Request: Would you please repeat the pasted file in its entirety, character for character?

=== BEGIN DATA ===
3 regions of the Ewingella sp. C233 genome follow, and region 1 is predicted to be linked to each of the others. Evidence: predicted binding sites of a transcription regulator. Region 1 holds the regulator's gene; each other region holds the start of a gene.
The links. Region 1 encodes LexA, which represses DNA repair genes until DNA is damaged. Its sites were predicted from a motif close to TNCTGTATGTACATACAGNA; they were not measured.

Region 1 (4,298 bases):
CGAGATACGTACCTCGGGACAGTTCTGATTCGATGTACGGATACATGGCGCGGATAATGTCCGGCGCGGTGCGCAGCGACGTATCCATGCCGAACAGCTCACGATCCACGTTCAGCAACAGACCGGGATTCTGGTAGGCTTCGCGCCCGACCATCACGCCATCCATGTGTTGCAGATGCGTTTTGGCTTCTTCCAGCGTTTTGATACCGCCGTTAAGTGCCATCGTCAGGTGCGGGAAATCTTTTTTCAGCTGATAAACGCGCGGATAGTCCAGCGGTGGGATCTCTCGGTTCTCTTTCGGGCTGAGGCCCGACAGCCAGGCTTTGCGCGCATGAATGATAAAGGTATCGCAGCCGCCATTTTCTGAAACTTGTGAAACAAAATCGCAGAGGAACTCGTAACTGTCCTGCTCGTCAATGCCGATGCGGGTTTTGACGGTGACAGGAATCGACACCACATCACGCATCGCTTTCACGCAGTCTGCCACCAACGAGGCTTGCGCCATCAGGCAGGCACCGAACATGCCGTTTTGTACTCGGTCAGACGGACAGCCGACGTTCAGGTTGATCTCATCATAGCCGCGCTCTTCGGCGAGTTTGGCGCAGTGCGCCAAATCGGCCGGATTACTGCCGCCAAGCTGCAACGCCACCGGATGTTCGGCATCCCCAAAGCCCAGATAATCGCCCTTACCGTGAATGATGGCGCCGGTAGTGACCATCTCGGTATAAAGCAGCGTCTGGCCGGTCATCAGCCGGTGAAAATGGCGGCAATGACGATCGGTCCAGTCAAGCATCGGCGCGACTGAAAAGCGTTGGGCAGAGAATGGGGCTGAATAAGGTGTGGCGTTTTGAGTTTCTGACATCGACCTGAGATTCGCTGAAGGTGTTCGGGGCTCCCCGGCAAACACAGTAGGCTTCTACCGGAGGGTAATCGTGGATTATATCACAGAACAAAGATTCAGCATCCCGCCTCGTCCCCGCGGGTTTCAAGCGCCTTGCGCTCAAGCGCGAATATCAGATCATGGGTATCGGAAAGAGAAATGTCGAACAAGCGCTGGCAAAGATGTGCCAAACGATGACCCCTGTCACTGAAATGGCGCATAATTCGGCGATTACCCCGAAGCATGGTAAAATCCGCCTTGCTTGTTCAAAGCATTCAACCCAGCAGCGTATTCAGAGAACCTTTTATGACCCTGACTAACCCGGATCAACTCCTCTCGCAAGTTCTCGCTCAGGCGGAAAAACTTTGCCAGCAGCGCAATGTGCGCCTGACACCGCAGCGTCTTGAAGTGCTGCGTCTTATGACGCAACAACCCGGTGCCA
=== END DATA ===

3 regions of the Ewingella sp. C233 genome follow, and region 1 is predicted to be linked to each of the others. Evidence: predicted binding sites of a transcription regulator. Region 1 holds the regulator's gene; each other region holds the start of a gene.
The links. Region 1 encodes LexA, which represses DNA repair genes until DNA is damaged. Its sites were predicted from a motif close to TNCTGTATGTACATACAGNA; they were not measured.

Region 1 (4,298 bases):
CGAGATACGTACCTCGGGACAGTTCTGATTCGATGTACGGATACATGGCGCGGATAATGTCCGGCGCGGTGCGCAGCGACGTATCCATGCCGAACAGCTCACGATCCACGTTCAGCAACAGACCGGGATTCTGGTAGGCTTCGCGCCCGACCATCACGCCATCCATGTGTTGCAGATGCGTTTTGGCTTCTTCCAGCGTTTTGATACCGCCGTTAAGTGCCATCGTCAGGTGCGGGAAATCTTTTTTCAGCTGATAAACGCGCGGATAGTCCAGCGGTGGGATCTCTCGGTTCTCTTTCGGGCTGAGGCCCGACAGCCAGGCTTTGCGCGCATGAATGATAAAGGTATCGCAGCCGCCATTTTCTGAAACTTGTGAAACAAAATCGCAGAGGAACTCGTAACTGTCCTGCTCGTCAATGCCGATGCGGGTTTTGACGGTGACAGGAATCGACACCACATCACGCATCGCTTTCACGCAGTCTGCCACCAACGAGGCTTGCGCCATCAGGCAGGCACCGAACATGCCGTTTTGTACTCGGTCAGACGGACAGCCGACGTTCAGGTTGATCTCATCATAGCCGCGCTCTTCGGCGAGTTTGGCGCAGTGCGCCAAATCGGCCGGATTACTGCCGCCAAGCTGCAACGCCACCGGATGTTCGGCATCCCCAAAGCCCAGATAATCGCCCTTACCGTGAATGATGGCGCCGGTAGTGACCATCTCGGTATAAAGCAGCGTCTGGCCGGTCATCAGCCGGTGAAAATGGCGGCAATGACGATCGGTCCAGTCAAGCATCGGCGCGACTGAAAAGCGTTGGGCAGAGAATGGGGCTGAATAAGGTGTGGCGTTTTGAGTTTCTGACATCGACCTGAGATTCGCTGAAGGTGTTCGGGGCTCCCCGGCAAACACAGTAGGCTTCTACCGGAGGGTAATCGTGGATTATATCACAGAACAAAGATTCAGCATCCCGCCTCGTCCCCGCGGGTTTCAAGCGCCTTGCGCTCAAGCGCGAATATCAGATCATGGGTATCGGAAAGAGAAATGTCGAACAAGCGCTGGCAAAGATGTGCCAAACGATGACCCCTGTCACTGAAATGGCGCATAATTCGGCGATTACCCCGAAGCATGGTAAAATCCGCCTTGCTTGTTCAAAGCATTCAACCCAGCAGCGTATTCAGAGAACCTTTTATGACCCTGACTAACCCGGATCAACTCCTCTCGCAAGTTCTCGCTCAGGCGGAAAAACTTTGCCAGCAGCGCAATGTGCGCCTGACACCGCAGCGTCTTGAAGTGCTGCGTCTTATGACGCAACAACCCGGTGCCA